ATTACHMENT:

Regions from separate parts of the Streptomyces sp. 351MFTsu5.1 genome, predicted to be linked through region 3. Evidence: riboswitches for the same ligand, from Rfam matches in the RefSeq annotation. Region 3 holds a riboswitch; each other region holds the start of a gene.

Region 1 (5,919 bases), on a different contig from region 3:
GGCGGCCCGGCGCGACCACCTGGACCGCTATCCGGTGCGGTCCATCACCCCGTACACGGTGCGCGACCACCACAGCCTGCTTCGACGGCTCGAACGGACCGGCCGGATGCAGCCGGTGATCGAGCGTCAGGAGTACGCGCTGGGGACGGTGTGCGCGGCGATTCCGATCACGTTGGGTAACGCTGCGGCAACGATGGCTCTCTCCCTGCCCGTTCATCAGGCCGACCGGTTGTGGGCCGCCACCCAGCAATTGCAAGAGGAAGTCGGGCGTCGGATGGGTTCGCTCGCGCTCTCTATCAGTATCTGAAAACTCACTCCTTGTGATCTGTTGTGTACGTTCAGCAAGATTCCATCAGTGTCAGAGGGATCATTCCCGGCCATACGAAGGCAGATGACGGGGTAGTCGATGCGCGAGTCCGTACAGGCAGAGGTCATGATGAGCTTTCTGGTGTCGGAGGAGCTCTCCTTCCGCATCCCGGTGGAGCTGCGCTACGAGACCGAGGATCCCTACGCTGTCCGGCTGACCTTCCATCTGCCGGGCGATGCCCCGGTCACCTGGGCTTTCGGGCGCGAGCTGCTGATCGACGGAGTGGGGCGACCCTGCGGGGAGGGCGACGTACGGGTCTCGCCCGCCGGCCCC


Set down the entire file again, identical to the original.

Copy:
Regions from separate parts of the Streptomyces sp. 351MFTsu5.1 genome, predicted to be linked through region 3. Evidence: riboswitches for the same ligand, from Rfam matches in the RefSeq annotation. Region 3 holds a riboswitch; each other region holds the start of a gene.

Region 1 (5,919 bases), on a different contig from region 3:
GGCGGCCCGGCGCGACCACCTGGACCGCTATCCGGTGCGGTCCATCACCCCGTACACGGTGCGCGACCACCACAGCCTGCTTCGACGGCTCGAACGGACCGGCCGGATGCAGCCGGTGATCGAGCGTCAGGAGTACGCGCTGGGGACGGTGTGCGCGGCGATTCCGATCACGTTGGGTAACGCTGCGGCAACGATGGCTCTCTCCCTGCCCGTTCATCAGGCCGACCGGTTGTGGGCCGCCACCCAGCAATTGCAAGAGGAAGTCGGGCGTCGGATGGGTTCGCTCGCGCTCTCTATCAGTATCTGAAAACTCACTCCTTGTGATCTGTTGTGTACGTTCAGCAAGATTCCATCAGTGTCAGAGGGATCATTCCCGGCCATACGAAGGCAGATGACGGGGTAGTCGATGCGCGAGTCCGTACAGGCAGAGGTCATGATGAGCTTTCTGGTGTCGGAGGAGCTCTCCTTCCGCATCCCGGTGGAGCTGCGCTACGAGACCGAGGATCCCTACGCTGTCCGGCTGACCTTCCATCTGCCGGGCGATGCCCCGGTCACCTGGGCTTTCGGGCGCGAGCTGCTGATCGACGGAGTGGGGCGACCCTGCGGGGAGGGCGACGTACGGGTCTCGCCCGCCGGCCCC